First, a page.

6. Find and read the owners manual! My department has been doing a number of things incorrectly, because "we have always done it that way!" I watched our Chief have problems starting our CAFS unit yesterday, because, even though he is a heavy equipment mechanic, he had not looked at the owners manual.
    7. Every day a school day. Go to classes, read everything you can find about FF/Engineering. I found a maker of automatic nozzles who says they are "not reccomended for handlines", although another local department uses them on their handlines. I even read the sales catalogs for fire equipment. There is lots of good knowledge in them.
    8. Male/Female does not matter. Desire to learn and do the job matters.

  12. #12
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    Cool

    Hang in there sister! Being a Driver/Engineer is an awesome responsibility, but it can bring with it real satisfaction. When your crews are out there putting the wet stuff on the red stuff, and YOU are keeping them supplied with water, at the right pressure, you have the right to be proud!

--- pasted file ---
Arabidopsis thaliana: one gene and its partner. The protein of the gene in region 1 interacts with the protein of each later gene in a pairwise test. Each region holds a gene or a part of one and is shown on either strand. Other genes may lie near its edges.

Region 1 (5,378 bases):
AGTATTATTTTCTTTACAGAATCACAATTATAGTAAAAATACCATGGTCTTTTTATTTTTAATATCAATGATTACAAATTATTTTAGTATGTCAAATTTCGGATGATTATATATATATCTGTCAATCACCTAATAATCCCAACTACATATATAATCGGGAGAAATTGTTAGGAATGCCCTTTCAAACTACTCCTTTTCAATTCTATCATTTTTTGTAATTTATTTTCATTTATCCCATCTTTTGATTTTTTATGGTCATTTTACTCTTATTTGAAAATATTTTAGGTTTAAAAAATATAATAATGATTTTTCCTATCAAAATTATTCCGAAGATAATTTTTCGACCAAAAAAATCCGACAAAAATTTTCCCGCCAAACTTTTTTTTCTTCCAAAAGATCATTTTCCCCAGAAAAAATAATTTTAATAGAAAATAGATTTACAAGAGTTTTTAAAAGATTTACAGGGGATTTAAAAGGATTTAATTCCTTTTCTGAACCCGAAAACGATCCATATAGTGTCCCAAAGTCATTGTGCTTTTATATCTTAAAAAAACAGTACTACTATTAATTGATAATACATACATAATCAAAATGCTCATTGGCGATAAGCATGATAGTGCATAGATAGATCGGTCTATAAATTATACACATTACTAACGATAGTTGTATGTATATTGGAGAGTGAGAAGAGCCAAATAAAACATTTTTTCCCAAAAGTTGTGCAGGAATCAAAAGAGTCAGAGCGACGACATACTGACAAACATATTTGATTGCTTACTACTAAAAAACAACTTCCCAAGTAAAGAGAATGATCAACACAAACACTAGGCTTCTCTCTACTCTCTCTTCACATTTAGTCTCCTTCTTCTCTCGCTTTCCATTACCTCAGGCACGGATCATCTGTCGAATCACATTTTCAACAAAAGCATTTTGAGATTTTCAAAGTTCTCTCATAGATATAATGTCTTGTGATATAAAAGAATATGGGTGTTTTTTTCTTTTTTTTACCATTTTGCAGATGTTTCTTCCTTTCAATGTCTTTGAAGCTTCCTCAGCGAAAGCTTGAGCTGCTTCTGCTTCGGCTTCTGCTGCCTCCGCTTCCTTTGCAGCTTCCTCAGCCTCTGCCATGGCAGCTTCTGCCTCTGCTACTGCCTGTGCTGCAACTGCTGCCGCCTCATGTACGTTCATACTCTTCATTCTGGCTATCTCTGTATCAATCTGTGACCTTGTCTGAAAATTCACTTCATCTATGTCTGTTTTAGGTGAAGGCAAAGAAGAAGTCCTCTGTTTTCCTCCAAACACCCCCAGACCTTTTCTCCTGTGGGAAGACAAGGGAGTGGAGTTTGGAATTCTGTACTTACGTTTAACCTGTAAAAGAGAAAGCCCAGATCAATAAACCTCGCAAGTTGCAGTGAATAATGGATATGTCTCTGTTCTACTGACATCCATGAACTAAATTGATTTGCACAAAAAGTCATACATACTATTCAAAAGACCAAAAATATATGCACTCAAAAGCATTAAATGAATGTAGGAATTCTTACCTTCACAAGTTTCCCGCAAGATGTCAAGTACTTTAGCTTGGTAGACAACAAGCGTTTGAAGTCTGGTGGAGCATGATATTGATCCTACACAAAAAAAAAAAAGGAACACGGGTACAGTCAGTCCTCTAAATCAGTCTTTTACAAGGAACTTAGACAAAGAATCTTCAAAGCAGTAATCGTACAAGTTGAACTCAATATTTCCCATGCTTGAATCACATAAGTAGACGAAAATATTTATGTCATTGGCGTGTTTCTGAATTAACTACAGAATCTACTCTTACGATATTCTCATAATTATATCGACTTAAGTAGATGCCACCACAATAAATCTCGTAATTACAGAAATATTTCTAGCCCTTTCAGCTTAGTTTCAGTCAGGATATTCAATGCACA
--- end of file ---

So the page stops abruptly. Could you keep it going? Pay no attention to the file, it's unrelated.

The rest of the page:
I am a fairly new Engineer myself, but I had a wonderful mentor. He was patient and thorough, and he made sure I knew what I was doing before he told the Chiefs that I was ready. They now have enough confidence in me, that I am the designated D/E whenever I am at station. That is a great feeling.

    There have been many good tips and suggestions from our fellow D/E's, so read up, and take the bull by the horns. You CAN do it!

    Steve
    Lt./D/E
    Rainbow Lakes Fire Rescue
    "The Fighting 14"

  13. #13
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    Awesome advise from everyone. Nothing more to add really other than be familiar with the truck, know what it is capabilities are. Just remember whos emergency this is - dont turn it into yours.

    Ahhhh engine brakes - its all physics. I think Firedawg803 is in the same boat as me. We are used to driving in less than ideal conditions. You learn to feel the road and are able to judge driving conditions accordingly and how your apparatus will react. We use engine brakes in less than ideal driving conditions because we are used to the apparatus - if its a real crappy day without good traction the engine brake is off.